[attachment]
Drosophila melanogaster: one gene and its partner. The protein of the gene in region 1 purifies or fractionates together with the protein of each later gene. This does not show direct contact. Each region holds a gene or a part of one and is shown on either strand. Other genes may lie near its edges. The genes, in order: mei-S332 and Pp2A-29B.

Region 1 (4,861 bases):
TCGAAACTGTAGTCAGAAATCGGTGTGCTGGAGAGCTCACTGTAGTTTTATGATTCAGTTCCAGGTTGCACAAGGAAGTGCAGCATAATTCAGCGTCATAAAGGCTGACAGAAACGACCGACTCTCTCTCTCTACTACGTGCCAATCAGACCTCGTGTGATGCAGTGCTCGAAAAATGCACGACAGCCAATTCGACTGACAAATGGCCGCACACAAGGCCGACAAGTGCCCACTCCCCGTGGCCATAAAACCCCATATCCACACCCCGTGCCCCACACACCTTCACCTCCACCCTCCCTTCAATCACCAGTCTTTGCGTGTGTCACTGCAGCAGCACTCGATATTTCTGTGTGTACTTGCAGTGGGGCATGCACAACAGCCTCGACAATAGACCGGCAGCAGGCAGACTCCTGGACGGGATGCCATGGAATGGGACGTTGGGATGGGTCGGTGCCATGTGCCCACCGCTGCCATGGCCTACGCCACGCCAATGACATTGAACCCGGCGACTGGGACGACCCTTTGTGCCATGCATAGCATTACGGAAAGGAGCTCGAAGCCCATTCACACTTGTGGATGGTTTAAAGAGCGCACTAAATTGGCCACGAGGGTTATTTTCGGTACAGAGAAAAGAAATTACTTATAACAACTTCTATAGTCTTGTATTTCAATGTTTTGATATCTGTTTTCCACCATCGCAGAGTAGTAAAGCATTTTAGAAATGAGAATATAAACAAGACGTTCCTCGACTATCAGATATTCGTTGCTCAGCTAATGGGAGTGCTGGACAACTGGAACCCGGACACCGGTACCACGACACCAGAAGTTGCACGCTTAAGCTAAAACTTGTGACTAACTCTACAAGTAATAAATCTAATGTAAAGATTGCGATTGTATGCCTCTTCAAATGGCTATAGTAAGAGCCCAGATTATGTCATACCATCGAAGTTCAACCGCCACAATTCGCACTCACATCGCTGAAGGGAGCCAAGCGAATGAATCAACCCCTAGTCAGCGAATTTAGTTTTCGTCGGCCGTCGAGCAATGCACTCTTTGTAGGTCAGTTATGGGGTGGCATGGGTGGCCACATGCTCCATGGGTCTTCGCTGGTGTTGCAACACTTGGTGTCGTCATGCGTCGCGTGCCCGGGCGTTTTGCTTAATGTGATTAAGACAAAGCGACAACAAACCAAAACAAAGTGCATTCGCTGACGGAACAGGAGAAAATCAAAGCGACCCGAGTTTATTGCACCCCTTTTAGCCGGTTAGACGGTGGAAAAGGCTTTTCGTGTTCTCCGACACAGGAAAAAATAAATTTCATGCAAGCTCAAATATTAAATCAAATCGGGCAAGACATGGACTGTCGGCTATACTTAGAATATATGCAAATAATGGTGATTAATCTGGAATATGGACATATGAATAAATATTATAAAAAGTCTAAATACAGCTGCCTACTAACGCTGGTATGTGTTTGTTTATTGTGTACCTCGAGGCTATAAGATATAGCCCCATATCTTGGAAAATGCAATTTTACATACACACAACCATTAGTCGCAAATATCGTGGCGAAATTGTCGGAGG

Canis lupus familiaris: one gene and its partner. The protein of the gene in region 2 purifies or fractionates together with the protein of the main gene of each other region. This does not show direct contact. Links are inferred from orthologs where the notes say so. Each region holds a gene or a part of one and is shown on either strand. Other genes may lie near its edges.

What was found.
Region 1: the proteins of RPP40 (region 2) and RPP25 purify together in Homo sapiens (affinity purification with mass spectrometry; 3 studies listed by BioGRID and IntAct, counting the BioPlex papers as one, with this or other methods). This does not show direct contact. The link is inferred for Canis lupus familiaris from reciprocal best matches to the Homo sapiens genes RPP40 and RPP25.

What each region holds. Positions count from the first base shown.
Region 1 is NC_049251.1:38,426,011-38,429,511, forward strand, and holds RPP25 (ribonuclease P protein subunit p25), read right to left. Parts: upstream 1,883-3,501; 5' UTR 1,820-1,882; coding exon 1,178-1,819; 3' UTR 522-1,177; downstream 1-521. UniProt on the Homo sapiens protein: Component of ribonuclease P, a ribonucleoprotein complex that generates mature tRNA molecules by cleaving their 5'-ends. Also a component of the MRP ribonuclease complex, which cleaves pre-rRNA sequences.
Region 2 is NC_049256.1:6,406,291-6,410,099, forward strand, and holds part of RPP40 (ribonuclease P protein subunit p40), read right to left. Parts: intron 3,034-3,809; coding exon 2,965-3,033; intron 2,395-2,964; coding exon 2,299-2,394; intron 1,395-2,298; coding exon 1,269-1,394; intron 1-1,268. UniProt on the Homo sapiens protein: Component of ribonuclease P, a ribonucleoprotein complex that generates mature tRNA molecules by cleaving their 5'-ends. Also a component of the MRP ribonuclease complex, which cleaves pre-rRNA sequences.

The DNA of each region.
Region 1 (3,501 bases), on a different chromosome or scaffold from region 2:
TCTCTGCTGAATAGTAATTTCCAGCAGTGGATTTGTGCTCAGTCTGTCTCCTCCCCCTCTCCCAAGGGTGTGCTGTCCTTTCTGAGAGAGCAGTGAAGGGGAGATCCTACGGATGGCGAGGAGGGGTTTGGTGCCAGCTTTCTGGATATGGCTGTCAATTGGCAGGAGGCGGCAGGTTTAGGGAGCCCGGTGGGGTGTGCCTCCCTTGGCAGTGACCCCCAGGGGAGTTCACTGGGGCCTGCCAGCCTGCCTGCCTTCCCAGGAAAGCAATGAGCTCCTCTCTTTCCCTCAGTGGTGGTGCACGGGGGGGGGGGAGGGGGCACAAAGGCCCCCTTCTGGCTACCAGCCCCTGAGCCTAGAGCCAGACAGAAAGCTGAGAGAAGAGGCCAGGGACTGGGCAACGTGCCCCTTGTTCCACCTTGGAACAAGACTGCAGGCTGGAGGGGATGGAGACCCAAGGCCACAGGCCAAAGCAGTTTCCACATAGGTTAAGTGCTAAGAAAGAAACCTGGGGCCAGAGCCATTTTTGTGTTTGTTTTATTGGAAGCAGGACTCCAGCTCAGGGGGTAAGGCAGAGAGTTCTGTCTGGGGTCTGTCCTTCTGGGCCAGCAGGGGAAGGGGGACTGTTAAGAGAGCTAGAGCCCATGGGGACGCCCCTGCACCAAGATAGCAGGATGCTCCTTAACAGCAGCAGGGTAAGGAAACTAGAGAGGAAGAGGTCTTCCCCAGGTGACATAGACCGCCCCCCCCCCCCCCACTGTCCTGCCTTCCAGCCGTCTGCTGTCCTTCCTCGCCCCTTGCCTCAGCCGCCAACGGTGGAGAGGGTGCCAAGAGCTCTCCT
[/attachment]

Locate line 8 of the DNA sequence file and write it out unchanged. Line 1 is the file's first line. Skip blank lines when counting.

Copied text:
Region 1 is NC_049251.1:38,426,011-38,429,511, forward strand, and holds RPP25 (ribonuclease P protein subunit p25), read right to left. Parts: upstream 1,883-3,501; 5' UTR 1,820-1,882; coding exon 1,178-1,819; 3' UTR 522-1,177; downstream 1-521. UniProt on the Homo sapiens protein: Component of ribonuclease P, a ribonucleoprotein complex that generates mature tRNA molecules by cleaving their 5'-ends. Also a component of the MRP ribonuclease complex, which cleaves pre-rRNA sequences.